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Part-Time Punks

The Offspring are big on record sales, small on street cred. Best known for novelty radio hits like 1998’s “Pretty Fly (for a White Guy),” the Huntington Beach quartet tend to be brushed off as featherweight fluff: the Sugar Ray of their generation. But that may change.

Inspired by the likes of Social Distortion and the Ramones, the Offspring formed in 1984, learning to play on the job and gradually evolving a sound with a commercial charm and a radio viability alien to their hardcore heroes. In 1994, they cashed in their unpretentious amalgam of pop, punk and humor when their Smash album sold over 11 million copies on Epitaph Records, making it the biggest-selling indie-rock record ever. And they haven’t looked back: Since inking with Sony in 1996, they’ve enjoyed consistent multiplatinum success.

The Offspring’s bankability was not the result of some cynical master plan, claims bassist Greg K: “I think it was just 10 years of writing songs. We started in ’84 and Smash came out in ’94, so I think it was an evolution of writing dozens of songs, and finally you get sick of writing the same three chords!”

With their seventh album, Splinter, due on December 9, the Offspring may finally gain some unfamiliar critical esteem. Not only does the disc spew tracks of surprising velocity for such veterans, it strays from the comfort zone with the disco-tinted single “Hit That,” the rude-boy reggae of “The Worst Hangover Ever” and the acoustic, Sublime-ish “Spare Me the Details”: eclectic stylistic adventures, yet somehow never incongruous.

“With every record, we try to take the nut of the Offspring’s songs, music and sound, and try to expand on that,” says bespectacled guitarist Noodles, kicking back in his Sunset Beach clubhouse. “Dexter [Holland, the front man–songwriter], especially with the songwriting, really tried to stretch that and really spent time examining the songs . . . he gets a melody in his head and then just builds the chords around that. He doesn’t sit down and write a riff and then try to write a song around it, he sees guitar as a means to an end.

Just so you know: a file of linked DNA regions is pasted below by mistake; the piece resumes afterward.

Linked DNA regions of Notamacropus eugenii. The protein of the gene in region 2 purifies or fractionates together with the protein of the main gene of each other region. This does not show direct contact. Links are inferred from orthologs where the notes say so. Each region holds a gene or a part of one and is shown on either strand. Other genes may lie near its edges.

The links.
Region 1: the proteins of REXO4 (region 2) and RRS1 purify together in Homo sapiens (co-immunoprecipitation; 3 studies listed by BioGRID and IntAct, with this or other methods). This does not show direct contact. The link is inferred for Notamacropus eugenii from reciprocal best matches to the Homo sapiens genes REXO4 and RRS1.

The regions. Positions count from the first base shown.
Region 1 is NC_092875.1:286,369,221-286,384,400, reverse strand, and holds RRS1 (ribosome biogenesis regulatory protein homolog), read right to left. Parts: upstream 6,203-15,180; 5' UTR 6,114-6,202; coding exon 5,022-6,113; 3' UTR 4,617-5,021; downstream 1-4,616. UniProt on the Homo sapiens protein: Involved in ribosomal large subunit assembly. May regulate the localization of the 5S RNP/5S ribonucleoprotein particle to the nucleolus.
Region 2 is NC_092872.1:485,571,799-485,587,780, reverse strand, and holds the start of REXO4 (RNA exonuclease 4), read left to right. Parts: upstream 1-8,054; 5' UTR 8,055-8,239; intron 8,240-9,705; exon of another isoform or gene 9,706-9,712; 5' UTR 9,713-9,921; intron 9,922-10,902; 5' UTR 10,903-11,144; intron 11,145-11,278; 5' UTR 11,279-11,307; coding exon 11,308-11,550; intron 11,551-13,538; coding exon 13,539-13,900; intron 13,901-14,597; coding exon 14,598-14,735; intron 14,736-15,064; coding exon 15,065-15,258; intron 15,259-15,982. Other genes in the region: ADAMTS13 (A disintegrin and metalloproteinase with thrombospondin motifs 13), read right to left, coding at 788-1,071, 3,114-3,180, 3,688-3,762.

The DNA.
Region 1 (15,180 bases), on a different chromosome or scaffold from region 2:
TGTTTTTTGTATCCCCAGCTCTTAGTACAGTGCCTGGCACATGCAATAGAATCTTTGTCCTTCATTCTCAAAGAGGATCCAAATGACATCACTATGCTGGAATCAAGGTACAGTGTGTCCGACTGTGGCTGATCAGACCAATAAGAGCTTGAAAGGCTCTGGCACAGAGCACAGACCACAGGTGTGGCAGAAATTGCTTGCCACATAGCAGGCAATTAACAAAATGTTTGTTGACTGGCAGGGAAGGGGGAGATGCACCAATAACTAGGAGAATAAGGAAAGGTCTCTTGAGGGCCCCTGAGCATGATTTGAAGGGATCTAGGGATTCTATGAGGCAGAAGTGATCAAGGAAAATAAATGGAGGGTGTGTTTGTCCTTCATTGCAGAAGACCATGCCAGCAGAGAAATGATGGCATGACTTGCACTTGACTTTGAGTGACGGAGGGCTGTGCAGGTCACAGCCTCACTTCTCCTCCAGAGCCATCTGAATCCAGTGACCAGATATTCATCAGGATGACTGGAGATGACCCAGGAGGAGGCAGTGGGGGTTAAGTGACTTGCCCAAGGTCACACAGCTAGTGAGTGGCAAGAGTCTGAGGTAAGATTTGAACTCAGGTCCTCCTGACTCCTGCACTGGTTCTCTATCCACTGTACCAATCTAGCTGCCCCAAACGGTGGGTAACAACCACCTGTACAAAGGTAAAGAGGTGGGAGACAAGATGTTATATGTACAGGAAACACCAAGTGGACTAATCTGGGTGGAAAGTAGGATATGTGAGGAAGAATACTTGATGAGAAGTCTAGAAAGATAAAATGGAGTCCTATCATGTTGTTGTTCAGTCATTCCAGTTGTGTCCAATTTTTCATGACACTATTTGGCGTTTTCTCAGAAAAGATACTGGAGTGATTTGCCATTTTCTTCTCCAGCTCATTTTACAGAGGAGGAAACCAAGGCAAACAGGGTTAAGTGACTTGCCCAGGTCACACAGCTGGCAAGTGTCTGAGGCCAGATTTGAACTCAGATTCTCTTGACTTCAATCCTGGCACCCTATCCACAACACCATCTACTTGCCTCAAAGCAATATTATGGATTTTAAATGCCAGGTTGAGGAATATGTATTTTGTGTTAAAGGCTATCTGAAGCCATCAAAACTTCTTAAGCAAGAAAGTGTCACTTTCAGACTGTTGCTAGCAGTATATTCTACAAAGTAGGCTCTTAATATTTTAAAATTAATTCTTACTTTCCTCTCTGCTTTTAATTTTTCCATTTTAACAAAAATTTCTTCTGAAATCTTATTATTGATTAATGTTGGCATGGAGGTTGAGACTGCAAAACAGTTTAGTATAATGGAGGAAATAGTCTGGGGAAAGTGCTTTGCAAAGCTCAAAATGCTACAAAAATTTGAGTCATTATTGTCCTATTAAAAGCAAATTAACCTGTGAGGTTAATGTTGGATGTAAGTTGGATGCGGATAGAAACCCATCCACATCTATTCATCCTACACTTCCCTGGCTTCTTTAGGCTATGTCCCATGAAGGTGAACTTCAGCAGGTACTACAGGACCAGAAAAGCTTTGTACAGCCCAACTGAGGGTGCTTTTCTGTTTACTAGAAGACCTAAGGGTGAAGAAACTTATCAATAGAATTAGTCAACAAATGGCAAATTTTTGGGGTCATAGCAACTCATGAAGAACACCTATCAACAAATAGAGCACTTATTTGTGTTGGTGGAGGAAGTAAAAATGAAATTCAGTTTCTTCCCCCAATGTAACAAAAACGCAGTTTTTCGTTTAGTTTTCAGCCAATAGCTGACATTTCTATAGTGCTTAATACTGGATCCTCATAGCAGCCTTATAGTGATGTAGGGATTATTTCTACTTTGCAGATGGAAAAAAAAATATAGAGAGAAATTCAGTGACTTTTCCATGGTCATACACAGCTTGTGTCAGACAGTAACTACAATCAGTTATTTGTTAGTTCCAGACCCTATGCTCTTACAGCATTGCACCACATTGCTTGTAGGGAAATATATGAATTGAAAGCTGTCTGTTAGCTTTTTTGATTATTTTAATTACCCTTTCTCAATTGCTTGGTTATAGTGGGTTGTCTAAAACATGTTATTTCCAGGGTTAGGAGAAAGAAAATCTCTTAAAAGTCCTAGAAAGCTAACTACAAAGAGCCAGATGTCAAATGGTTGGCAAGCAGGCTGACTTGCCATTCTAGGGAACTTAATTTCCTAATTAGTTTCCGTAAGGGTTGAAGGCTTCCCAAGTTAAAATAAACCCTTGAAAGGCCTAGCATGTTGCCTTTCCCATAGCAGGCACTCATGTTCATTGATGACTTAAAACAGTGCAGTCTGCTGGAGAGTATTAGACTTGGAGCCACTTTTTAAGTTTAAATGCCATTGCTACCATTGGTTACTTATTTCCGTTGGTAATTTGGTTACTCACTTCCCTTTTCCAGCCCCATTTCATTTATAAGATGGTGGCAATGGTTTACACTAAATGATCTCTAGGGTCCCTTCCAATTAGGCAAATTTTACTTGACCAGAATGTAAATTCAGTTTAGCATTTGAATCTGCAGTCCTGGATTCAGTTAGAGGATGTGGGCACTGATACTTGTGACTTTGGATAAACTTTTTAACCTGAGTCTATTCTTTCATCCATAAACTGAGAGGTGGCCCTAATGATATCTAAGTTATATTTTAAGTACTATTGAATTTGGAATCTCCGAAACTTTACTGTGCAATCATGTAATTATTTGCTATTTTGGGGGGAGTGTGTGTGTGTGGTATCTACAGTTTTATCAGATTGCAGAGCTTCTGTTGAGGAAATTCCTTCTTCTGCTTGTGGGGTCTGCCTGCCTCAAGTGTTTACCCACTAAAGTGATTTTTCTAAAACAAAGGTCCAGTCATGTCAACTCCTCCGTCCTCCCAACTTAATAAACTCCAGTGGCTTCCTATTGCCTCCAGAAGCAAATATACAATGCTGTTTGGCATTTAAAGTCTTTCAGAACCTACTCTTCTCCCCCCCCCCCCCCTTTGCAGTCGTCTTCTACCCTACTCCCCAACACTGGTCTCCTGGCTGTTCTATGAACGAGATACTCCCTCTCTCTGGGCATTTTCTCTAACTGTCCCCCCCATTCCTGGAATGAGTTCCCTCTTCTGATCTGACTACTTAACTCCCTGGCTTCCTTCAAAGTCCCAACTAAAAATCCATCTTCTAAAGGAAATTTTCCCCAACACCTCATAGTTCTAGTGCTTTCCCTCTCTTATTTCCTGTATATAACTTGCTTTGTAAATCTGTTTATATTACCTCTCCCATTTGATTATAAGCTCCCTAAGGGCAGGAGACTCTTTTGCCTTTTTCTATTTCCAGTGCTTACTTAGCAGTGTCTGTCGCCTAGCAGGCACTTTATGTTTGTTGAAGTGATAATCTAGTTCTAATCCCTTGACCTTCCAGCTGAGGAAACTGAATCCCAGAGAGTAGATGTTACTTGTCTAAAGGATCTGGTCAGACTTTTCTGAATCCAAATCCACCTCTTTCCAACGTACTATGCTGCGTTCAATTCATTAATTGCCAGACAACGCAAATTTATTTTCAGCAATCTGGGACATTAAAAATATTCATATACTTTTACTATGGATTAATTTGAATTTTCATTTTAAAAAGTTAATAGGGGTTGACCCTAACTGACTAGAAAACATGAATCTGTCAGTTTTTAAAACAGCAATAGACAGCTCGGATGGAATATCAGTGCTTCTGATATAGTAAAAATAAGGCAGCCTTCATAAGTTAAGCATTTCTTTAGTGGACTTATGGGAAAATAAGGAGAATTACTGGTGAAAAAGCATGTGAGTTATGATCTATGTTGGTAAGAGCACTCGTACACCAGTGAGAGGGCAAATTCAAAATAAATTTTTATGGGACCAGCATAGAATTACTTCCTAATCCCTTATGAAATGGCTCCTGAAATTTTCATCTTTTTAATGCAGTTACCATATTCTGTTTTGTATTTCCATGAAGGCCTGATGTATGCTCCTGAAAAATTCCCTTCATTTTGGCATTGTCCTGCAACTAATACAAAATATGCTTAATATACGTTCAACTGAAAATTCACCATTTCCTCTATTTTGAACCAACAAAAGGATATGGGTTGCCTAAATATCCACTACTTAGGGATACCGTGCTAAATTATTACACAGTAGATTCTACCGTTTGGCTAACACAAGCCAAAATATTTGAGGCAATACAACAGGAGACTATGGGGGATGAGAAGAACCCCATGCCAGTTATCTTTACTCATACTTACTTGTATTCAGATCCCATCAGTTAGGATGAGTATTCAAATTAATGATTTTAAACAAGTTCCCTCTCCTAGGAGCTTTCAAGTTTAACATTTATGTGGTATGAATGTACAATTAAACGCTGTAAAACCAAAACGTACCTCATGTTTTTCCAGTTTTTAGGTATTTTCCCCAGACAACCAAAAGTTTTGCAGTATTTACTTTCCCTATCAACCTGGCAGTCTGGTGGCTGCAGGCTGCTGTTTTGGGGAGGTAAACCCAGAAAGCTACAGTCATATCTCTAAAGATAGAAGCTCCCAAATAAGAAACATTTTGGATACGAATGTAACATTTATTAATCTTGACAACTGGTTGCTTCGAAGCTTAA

“I think we’re always trying to defy expectations,” mulls Noodles. “I don’t think we’re this great force in changing people’s lives, and I don’t think we ever set out to be that — and if you’re going to do that, then punk rock, or rock & roll, or folk or whatever is a pretty piss-poor way to do that. We want to entertain and share some ideas, that’s really all it’s about.”

While the Offspring were integral in diluting punk’s sound into the pop froth that fills arenas today, Noodles insists his punk ethics are intact: “It’s always meant the same thing to me — defying convention, breaking the rules, not buying the status quo. If someone tells you, ‘You can’t,’ then you must, and if someone tells you, ‘You must,’ then you can’t! Punk rock means something different to everybody. [Minutemen bassist] Mike Watt said that punk rock is like Buddhahood: It’s never something that you fully attain.”

Despite the mutually approved departure of longtime drummer Ron Welty, the band seem unfazed. Old friend and first-call session ringer Josh Freese (A Perfect Circle, the Vandals, etc.) admirably propels Splinter, and Atom Willard (Rocket From the Crypt, Alkaline Trio, etc.) will take over as touring sticksman.

Variety — musical and otherwise — has been central to the Offspring’s longevity. All the members have busy lives outside the band (Holland holds a doctorate in molecular biology and a pilot’s license), which has helped them retain their original teenage, recreational air when they do reconvene.

“For us it’s always been kinda a part-time thing,” Greg K confirms. “We all went to school and worked, and after we were able to quit our jobs and stuff, we’d tour for three weeks and then take two or three weeks off — and when we’re off, we don’t really think about the band. It’s not our identity — we’ve always had other things going on, then we come back to this and it makes things exciting again.”

The Offspring may never be hip, but their phenomenal staying power, spectacular sales and unusually levelheaded approach are worthy of respect. As is Splinter: pretty fly (for white guys).

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